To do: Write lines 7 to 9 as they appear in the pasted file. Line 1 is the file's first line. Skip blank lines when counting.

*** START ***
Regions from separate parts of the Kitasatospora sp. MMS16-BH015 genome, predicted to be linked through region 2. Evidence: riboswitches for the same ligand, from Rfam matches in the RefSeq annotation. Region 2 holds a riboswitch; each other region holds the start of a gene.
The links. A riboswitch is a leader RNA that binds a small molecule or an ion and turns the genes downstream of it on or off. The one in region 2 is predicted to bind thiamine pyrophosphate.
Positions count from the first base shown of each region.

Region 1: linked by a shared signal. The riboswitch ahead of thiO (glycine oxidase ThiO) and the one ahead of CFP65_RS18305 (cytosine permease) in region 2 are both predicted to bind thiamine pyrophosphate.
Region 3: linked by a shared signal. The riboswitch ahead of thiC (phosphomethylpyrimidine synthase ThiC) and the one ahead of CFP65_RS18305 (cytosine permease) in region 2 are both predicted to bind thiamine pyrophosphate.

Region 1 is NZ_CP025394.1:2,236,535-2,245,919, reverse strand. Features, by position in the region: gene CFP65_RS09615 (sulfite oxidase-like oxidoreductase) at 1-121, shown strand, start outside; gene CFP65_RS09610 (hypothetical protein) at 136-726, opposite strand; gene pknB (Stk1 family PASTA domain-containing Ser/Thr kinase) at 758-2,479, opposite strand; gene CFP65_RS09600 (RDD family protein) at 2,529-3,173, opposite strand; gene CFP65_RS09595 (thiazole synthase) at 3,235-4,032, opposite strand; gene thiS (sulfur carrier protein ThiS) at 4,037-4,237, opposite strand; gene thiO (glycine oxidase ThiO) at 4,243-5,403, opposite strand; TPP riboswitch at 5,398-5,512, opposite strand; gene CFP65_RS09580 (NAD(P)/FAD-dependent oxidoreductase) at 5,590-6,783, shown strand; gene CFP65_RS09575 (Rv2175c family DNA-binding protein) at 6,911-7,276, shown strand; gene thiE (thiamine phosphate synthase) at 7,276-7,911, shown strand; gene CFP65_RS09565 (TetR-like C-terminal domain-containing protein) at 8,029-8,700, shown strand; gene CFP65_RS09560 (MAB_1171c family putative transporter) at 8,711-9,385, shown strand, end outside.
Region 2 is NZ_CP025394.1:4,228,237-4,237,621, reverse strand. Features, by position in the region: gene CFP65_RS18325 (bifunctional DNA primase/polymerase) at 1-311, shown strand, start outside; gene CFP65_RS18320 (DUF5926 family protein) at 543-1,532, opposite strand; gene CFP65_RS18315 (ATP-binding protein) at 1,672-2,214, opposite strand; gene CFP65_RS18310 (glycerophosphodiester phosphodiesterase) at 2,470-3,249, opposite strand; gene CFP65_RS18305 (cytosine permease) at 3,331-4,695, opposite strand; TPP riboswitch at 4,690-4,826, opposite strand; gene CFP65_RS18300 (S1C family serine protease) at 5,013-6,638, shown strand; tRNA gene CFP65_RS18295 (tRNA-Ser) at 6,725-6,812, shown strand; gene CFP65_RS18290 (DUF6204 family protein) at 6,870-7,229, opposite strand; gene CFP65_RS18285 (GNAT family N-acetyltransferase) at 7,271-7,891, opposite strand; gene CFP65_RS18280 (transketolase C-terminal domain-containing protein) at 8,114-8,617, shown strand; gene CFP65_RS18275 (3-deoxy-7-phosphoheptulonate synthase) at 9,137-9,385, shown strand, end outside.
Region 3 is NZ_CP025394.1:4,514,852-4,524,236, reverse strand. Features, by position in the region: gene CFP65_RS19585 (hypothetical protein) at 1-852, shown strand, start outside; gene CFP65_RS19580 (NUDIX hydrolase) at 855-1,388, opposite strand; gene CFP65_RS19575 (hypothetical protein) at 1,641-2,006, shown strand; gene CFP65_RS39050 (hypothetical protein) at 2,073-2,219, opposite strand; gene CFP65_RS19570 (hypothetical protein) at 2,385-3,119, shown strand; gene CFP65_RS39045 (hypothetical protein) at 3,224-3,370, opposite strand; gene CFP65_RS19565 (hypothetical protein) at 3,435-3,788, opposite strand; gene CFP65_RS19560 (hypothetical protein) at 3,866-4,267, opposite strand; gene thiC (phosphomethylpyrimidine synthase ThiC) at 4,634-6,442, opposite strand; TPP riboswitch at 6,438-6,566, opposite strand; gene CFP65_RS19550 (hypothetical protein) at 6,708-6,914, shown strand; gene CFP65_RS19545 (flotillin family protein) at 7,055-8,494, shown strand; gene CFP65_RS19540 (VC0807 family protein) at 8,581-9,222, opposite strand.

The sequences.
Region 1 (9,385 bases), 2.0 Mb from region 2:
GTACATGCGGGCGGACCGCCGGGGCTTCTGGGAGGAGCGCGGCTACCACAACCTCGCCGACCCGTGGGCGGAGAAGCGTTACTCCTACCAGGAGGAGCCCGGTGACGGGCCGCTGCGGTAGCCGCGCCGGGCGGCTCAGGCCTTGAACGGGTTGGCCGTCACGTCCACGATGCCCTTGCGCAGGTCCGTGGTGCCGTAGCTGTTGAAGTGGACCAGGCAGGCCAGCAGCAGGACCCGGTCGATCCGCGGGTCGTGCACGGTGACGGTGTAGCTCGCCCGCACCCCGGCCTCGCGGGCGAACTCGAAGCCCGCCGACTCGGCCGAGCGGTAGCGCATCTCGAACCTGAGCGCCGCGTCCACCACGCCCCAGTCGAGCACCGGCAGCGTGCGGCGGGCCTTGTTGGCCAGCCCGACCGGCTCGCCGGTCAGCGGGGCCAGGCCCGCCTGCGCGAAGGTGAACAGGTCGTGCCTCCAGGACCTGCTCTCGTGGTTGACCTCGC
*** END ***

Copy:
Region 2 is NZ_CP025394.1:4,228,237-4,237,621, reverse strand. Features, by position in the region: gene CFP65_RS18325 (bifunctional DNA primase/polymerase) at 1-311, shown strand, start outside; gene CFP65_RS18320 (DUF5926 family protein) at 543-1,532, opposite strand; gene CFP65_RS18315 (ATP-binding protein) at 1,672-2,214, opposite strand; gene CFP65_RS18310 (glycerophosphodiester phosphodiesterase) at 2,470-3,249, opposite strand; gene CFP65_RS18305 (cytosine permease) at 3,331-4,695, opposite strand; TPP riboswitch at 4,690-4,826, opposite strand; gene CFP65_RS18300 (S1C family serine protease) at 5,013-6,638, shown strand; tRNA gene CFP65_RS18295 (tRNA-Ser) at 6,725-6,812, shown strand; gene CFP65_RS18290 (DUF6204 family protein) at 6,870-7,229, opposite strand; gene CFP65_RS18285 (GNAT family N-acetyltransferase) at 7,271-7,891, opposite strand; gene CFP65_RS18280 (transketolase C-terminal domain-containing protein) at 8,114-8,617, shown strand; gene CFP65_RS18275 (3-deoxy-7-phosphoheptulonate synthase) at 9,137-9,385, shown strand, end outside.
Region 3 is NZ_CP025394.1:4,514,852-4,524,236, reverse strand. Features, by position in the region: gene CFP65_RS19585 (hypothetical protein) at 1-852, shown strand, start outside; gene CFP65_RS19580 (NUDIX hydrolase) at 855-1,388, opposite strand; gene CFP65_RS19575 (hypothetical protein) at 1,641-2,006, shown strand; gene CFP65_RS39050 (hypothetical protein) at 2,073-2,219, opposite strand; gene CFP65_RS19570 (hypothetical protein) at 2,385-3,119, shown strand; gene CFP65_RS39045 (hypothetical protein) at 3,224-3,370, opposite strand; gene CFP65_RS19565 (hypothetical protein) at 3,435-3,788, opposite strand; gene CFP65_RS19560 (hypothetical protein) at 3,866-4,267, opposite strand; gene thiC (phosphomethylpyrimidine synthase ThiC) at 4,634-6,442, opposite strand; TPP riboswitch at 6,438-6,566, opposite strand; gene CFP65_RS19550 (hypothetical protein) at 6,708-6,914, shown strand; gene CFP65_RS19545 (flotillin family protein) at 7,055-8,494, shown strand; gene CFP65_RS19540 (VC0807 family protein) at 8,581-9,222, opposite strand.

The sequences.